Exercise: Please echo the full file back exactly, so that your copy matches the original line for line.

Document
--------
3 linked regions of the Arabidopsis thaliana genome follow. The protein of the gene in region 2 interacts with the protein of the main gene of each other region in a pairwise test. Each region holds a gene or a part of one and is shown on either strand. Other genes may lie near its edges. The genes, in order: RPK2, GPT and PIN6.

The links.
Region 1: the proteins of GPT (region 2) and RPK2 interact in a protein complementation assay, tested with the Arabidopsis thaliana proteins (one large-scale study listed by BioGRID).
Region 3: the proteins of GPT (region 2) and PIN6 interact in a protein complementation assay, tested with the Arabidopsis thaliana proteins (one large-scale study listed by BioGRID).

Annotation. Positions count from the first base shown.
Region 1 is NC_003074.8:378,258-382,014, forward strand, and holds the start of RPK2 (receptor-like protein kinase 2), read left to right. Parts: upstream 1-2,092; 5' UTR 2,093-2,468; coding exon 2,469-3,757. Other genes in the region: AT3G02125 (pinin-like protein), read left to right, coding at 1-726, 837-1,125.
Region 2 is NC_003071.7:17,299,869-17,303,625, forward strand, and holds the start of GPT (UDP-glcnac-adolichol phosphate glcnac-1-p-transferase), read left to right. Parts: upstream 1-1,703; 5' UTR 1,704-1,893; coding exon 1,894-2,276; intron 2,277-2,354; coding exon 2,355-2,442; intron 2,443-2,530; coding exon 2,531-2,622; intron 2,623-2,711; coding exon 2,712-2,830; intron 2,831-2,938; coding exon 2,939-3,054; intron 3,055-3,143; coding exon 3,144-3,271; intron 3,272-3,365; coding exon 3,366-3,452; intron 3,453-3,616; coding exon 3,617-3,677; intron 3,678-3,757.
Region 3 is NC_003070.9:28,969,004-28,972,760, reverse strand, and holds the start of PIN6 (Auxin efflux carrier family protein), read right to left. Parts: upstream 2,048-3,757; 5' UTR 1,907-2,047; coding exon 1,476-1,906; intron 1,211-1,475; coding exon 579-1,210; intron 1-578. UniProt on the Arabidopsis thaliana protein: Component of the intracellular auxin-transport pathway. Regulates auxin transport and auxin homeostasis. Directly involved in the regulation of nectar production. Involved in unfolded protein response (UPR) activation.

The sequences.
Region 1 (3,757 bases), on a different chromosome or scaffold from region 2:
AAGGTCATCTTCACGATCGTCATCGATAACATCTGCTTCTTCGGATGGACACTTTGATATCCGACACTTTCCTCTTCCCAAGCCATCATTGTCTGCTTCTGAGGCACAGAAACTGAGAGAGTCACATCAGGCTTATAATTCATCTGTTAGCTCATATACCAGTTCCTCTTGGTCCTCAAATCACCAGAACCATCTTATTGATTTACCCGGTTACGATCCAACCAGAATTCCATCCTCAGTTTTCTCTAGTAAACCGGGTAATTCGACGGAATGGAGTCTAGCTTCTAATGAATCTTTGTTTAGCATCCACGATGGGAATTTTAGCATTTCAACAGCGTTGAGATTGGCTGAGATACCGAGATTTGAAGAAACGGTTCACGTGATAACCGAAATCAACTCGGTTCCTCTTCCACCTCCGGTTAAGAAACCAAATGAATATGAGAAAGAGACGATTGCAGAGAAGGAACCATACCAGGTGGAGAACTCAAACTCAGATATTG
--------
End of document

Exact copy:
3 linked regions of the Arabidopsis thaliana genome follow. The protein of the gene in region 2 interacts with the protein of the main gene of each other region in a pairwise test. Each region holds a gene or a part of one and is shown on either strand. Other genes may lie near its edges. The genes, in order: RPK2, GPT and PIN6.

The links.
Region 1: the proteins of GPT (region 2) and RPK2 interact in a protein complementation assay, tested with the Arabidopsis thaliana proteins (one large-scale study listed by BioGRID).
Region 3: the proteins of GPT (region 2) and PIN6 interact in a protein complementation assay, tested with the Arabidopsis thaliana proteins (one large-scale study listed by BioGRID).

Annotation. Positions count from the first base shown.
Region 1 is NC_003074.8:378,258-382,014, forward strand, and holds the start of RPK2 (receptor-like protein kinase 2), read left to right. Parts: upstream 1-2,092; 5' UTR 2,093-2,468; coding exon 2,469-3,757. Other genes in the region: AT3G02125 (pinin-like protein), read left to right, coding at 1-726, 837-1,125.
Region 2 is NC_003071.7:17,299,869-17,303,625, forward strand, and holds the start of GPT (UDP-glcnac-adolichol phosphate glcnac-1-p-transferase), read left to right. Parts: upstream 1-1,703; 5' UTR 1,704-1,893; coding exon 1,894-2,276; intron 2,277-2,354; coding exon 2,355-2,442; intron 2,443-2,530; coding exon 2,531-2,622; intron 2,623-2,711; coding exon 2,712-2,830; intron 2,831-2,938; coding exon 2,939-3,054; intron 3,055-3,143; coding exon 3,144-3,271; intron 3,272-3,365; coding exon 3,366-3,452; intron 3,453-3,616; coding exon 3,617-3,677; intron 3,678-3,757.
Region 3 is NC_003070.9:28,969,004-28,972,760, reverse strand, and holds the start of PIN6 (Auxin efflux carrier family protein), read right to left. Parts: upstream 2,048-3,757; 5' UTR 1,907-2,047; coding exon 1,476-1,906; intron 1,211-1,475; coding exon 579-1,210; intron 1-578. UniProt on the Arabidopsis thaliana protein: Component of the intracellular auxin-transport pathway. Regulates auxin transport and auxin homeostasis. Directly involved in the regulation of nectar production. Involved in unfolded protein response (UPR) activation.

The sequences.
Region 1 (3,757 bases), on a different chromosome or scaffold from region 2:
AAGGTCATCTTCACGATCGTCATCGATAACATCTGCTTCTTCGGATGGACACTTTGATATCCGACACTTTCCTCTTCCCAAGCCATCATTGTCTGCTTCTGAGGCACAGAAACTGAGAGAGTCACATCAGGCTTATAATTCATCTGTTAGCTCATATACCAGTTCCTCTTGGTCCTCAAATCACCAGAACCATCTTATTGATTTACCCGGTTACGATCCAACCAGAATTCCATCCTCAGTTTTCTCTAGTAAACCGGGTAATTCGACGGAATGGAGTCTAGCTTCTAATGAATCTTTGTTTAGCATCCACGATGGGAATTTTAGCATTTCAACAGCGTTGAGATTGGCTGAGATACCGAGATTTGAAGAAACGGTTCACGTGATAACCGAAATCAACTCGGTTCCTCTTCCACCTCCGGTTAAGAAACCAAATGAATATGAGAAAGAGACGATTGCAGAGAAGGAACCATACCAGGTGGAGAACTCAAACTCAGATATTG